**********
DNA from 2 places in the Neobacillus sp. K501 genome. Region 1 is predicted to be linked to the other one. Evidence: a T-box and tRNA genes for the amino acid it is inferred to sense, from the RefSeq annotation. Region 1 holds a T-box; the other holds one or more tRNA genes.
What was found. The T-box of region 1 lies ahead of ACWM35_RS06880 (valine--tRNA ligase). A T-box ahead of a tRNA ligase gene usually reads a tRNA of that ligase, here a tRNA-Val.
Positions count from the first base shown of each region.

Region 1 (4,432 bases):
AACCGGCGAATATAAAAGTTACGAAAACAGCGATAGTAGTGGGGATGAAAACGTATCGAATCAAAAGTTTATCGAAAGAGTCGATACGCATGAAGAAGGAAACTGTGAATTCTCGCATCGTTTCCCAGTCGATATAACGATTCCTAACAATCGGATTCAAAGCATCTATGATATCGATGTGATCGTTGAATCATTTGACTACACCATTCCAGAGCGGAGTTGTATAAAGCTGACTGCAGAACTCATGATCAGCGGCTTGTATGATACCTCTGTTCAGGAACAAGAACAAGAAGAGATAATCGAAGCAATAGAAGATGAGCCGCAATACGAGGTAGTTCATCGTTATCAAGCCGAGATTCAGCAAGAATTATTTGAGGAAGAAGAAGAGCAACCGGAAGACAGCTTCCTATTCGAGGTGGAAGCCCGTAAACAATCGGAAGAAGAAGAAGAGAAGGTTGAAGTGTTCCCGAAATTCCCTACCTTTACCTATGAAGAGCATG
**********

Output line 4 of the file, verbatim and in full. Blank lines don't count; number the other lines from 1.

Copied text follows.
Region 1 (4,432 bases):